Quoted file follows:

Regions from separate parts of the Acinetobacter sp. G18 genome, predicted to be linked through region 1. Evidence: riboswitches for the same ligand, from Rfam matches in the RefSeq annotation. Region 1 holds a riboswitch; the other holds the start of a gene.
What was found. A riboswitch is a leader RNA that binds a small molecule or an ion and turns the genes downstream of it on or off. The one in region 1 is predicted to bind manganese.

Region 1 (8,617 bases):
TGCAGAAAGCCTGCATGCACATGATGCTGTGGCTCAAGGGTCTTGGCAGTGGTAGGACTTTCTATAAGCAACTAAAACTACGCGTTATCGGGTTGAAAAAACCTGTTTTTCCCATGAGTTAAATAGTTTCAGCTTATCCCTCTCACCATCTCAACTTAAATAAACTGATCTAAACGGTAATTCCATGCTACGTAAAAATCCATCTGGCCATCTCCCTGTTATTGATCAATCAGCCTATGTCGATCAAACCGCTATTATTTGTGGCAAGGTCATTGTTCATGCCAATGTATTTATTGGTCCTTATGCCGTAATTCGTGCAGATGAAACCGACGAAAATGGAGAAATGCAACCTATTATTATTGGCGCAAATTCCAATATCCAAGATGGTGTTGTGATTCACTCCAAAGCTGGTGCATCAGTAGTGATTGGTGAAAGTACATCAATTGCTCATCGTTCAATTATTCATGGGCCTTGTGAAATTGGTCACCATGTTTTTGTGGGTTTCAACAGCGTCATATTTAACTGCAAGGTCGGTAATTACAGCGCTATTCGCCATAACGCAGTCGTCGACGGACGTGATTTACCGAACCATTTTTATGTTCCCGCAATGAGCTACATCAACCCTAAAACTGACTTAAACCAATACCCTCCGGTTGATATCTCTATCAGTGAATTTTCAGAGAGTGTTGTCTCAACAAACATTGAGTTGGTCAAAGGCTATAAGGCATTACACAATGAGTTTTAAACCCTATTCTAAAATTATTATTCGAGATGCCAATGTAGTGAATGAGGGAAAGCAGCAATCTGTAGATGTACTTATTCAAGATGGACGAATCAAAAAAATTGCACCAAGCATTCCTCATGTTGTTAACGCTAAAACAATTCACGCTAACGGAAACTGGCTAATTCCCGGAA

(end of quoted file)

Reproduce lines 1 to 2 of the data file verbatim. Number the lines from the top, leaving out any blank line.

Regions from separate parts of the Acinetobacter sp. G18 genome, predicted to be linked through region 1. Evidence: riboswitches for the same ligand, from Rfam matches in the RefSeq annotation. Region 1 holds a riboswitch; the other holds the start of a gene.
What was found. A riboswitch is a leader RNA that binds a small molecule or an ion and turns the genes downstream of it on or off. The one in region 1 is predicted to bind manganese.